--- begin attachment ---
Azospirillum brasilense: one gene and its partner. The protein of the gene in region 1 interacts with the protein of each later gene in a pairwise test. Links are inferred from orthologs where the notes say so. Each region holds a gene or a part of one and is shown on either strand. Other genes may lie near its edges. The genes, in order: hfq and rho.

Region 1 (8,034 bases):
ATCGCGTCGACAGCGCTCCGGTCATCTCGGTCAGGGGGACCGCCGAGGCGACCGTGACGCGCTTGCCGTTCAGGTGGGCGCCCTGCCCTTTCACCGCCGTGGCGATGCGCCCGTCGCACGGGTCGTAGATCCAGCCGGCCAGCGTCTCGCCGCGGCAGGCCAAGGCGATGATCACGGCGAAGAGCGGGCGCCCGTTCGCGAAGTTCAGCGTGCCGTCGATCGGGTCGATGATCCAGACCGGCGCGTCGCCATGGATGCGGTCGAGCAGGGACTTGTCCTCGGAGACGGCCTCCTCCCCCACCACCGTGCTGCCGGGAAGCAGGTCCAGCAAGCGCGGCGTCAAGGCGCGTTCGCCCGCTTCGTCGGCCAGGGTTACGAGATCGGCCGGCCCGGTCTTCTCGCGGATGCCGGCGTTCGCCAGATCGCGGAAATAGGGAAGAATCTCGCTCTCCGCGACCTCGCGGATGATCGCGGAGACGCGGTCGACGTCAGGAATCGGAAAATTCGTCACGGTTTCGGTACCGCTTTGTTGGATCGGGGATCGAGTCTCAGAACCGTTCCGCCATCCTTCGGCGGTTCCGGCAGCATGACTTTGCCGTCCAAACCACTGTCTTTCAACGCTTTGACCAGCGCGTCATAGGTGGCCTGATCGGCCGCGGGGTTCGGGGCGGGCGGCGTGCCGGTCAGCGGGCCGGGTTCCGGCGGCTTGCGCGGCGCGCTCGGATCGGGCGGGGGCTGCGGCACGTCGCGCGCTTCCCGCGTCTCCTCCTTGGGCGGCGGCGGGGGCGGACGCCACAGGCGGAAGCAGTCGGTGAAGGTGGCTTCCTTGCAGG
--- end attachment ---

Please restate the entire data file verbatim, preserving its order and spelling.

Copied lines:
Azospirillum brasilense: one gene and its partner. The protein of the gene in region 1 interacts with the protein of each later gene in a pairwise test. Links are inferred from orthologs where the notes say so. Each region holds a gene or a part of one and is shown on either strand. Other genes may lie near its edges. The genes, in order: hfq and rho.

Region 1 (8,034 bases):
ATCGCGTCGACAGCGCTCCGGTCATCTCGGTCAGGGGGACCGCCGAGGCGACCGTGACGCGCTTGCCGTTCAGGTGGGCGCCCTGCCCTTTCACCGCCGTGGCGATGCGCCCGTCGCACGGGTCGTAGATCCAGCCGGCCAGCGTCTCGCCGCGGCAGGCCAAGGCGATGATCACGGCGAAGAGCGGGCGCCCGTTCGCGAAGTTCAGCGTGCCGTCGATCGGGTCGATGATCCAGACCGGCGCGTCGCCATGGATGCGGTCGAGCAGGGACTTGTCCTCGGAGACGGCCTCCTCCCCCACCACCGTGCTGCCGGGAAGCAGGTCCAGCAAGCGCGGCGTCAAGGCGCGTTCGCCCGCTTCGTCGGCCAGGGTTACGAGATCGGCCGGCCCGGTCTTCTCGCGGATGCCGGCGTTCGCCAGATCGCGGAAATAGGGAAGAATCTCGCTCTCCGCGACCTCGCGGATGATCGCGGAGACGCGGTCGACGTCAGGAATCGGAAAATTCGTCACGGTTTCGGTACCGCTTTGTTGGATCGGGGATCGAGTCTCAGAACCGTTCCGCCATCCTTCGGCGGTTCCGGCAGCATGACTTTGCCGTCCAAACCACTGTCTTTCAACGCTTTGACCAGCGCGTCATAGGTGGCCTGATCGGCCGCGGGGTTCGGGGCGGGCGGCGTGCCGGTCAGCGGGCCGGGTTCCGGCGGCTTGCGCGGCGCGCTCGGATCGGGCGGGGGCTGCGGCACGTCGCGCGCTTCCCGCGTCTCCTCCTTGGGCGGCGGCGGGGGCGGACGCCACAGGCGGAAGCAGTCGGTGAAGGTGGCTTCCTTGCAGG